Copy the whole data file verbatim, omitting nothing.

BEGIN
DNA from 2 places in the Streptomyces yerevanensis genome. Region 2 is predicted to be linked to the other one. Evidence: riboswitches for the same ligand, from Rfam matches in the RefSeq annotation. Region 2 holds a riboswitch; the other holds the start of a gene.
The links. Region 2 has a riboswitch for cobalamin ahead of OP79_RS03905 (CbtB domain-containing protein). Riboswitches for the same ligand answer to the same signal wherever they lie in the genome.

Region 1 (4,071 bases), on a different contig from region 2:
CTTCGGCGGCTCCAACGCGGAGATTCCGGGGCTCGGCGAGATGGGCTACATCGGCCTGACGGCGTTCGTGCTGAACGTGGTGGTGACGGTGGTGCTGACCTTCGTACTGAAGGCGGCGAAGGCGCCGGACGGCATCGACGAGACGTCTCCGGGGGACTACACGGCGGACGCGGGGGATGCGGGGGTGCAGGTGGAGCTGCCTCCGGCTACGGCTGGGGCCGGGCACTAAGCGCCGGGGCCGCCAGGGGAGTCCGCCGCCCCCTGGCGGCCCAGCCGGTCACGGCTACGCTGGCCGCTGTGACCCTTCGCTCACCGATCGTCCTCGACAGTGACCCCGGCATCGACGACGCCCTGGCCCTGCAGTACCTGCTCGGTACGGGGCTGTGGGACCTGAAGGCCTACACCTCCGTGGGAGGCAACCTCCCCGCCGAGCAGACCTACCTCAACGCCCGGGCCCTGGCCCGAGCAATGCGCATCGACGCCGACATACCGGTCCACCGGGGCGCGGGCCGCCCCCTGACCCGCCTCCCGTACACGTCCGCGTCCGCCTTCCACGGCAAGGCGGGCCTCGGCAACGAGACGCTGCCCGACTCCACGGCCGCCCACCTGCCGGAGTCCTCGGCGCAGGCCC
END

DNA from 2 places in the Streptomyces yerevanensis genome. Region 2 is predicted to be linked to the other one. Evidence: riboswitches for the same ligand, from Rfam matches in the RefSeq annotation. Region 2 holds a riboswitch; the other holds the start of a gene.
The links. Region 2 has a riboswitch for cobalamin ahead of OP79_RS03905 (CbtB domain-containing protein). Riboswitches for the same ligand answer to the same signal wherever they lie in the genome.

Region 1 (4,071 bases), on a different contig from region 2:
CTTCGGCGGCTCCAACGCGGAGATTCCGGGGCTCGGCGAGATGGGCTACATCGGCCTGACGGCGTTCGTGCTGAACGTGGTGGTGACGGTGGTGCTGACCTTCGTACTGAAGGCGGCGAAGGCGCCGGACGGCATCGACGAGACGTCTCCGGGGGACTACACGGCGGACGCGGGGGATGCGGGGGTGCAGGTGGAGCTGCCTCCGGCTACGGCTGGGGCCGGGCACTAAGCGCCGGGGCCGCCAGGGGAGTCCGCCGCCCCCTGGCGGCCCAGCCGGTCACGGCTACGCTGGCCGCTGTGACCCTTCGCTCACCGATCGTCCTCGACAGTGACCCCGGCATCGACGACGCCCTGGCCCTGCAGTACCTGCTCGGTACGGGGCTGTGGGACCTGAAGGCCTACACCTCCGTGGGAGGCAACCTCCCCGCCGAGCAGACCTACCTCAACGCCCGGGCCCTGGCCCGAGCAATGCGCATCGACGCCGACATACCGGTCCACCGGGGCGCGGGCCGCCCCCTGACCCGCCTCCCGTACACGTCCGCGTCCGCCTTCCACGGCAAGGCGGGCCTCGGCAACGAGACGCTGCCCGACTCCACGGCCGCCCACCTGCCGGAGTCCTCGGCGCAGGCCC